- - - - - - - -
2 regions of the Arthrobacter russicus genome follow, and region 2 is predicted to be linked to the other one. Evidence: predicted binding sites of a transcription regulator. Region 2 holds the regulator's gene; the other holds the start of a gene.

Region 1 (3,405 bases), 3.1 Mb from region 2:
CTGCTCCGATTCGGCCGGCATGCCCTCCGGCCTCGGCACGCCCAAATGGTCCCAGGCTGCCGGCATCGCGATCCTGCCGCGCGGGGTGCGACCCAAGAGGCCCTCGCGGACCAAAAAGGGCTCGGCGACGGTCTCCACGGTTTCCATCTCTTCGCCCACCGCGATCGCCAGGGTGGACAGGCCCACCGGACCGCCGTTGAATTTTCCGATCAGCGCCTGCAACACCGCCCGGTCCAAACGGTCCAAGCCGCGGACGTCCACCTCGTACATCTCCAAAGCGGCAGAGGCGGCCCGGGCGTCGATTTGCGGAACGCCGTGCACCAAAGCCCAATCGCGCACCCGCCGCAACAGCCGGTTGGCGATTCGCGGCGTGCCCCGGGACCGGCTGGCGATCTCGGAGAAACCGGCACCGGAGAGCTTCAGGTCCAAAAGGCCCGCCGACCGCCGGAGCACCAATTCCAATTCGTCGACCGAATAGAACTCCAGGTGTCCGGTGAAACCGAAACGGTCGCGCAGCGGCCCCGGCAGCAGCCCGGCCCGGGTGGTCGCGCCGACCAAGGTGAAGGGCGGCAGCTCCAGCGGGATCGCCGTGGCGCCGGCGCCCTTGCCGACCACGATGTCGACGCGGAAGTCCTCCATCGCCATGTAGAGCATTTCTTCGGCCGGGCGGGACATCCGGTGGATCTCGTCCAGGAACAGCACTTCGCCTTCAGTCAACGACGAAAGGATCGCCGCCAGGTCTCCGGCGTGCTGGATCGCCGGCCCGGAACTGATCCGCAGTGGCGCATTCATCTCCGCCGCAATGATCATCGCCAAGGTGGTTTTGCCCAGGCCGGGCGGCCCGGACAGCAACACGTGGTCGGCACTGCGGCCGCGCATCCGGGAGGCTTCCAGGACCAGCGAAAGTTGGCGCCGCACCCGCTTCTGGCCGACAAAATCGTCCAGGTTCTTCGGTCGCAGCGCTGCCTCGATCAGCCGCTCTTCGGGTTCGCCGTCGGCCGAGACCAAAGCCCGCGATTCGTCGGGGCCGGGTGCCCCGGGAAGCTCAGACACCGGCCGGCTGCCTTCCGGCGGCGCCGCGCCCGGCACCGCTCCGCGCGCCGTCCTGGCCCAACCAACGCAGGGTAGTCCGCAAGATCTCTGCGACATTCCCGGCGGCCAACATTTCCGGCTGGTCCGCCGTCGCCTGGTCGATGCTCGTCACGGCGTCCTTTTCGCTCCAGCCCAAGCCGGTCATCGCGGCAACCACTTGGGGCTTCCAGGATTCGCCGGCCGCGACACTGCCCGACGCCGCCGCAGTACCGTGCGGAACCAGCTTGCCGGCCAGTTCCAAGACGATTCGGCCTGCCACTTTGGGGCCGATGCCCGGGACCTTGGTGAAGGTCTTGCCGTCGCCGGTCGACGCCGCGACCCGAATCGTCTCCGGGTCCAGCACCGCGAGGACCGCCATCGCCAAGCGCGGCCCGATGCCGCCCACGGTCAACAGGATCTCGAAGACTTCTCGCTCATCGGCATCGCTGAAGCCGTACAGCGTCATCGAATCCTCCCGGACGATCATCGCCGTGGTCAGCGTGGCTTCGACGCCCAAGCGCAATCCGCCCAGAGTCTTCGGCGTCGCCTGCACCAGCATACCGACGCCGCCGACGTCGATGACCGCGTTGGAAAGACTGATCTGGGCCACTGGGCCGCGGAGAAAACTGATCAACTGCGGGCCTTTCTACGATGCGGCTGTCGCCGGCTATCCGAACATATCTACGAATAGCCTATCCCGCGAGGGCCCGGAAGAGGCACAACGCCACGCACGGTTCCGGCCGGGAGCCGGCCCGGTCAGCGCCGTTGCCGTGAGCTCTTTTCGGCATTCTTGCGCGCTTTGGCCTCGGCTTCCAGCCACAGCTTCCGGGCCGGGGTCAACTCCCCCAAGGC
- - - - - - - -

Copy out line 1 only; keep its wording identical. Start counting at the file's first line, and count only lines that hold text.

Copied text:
2 regions of the Arthrobacter russicus genome follow, and region 2 is predicted to be linked to the other one. Evidence: predicted binding sites of a transcription regulator. Region 2 holds the regulator's gene; the other holds the start of a gene.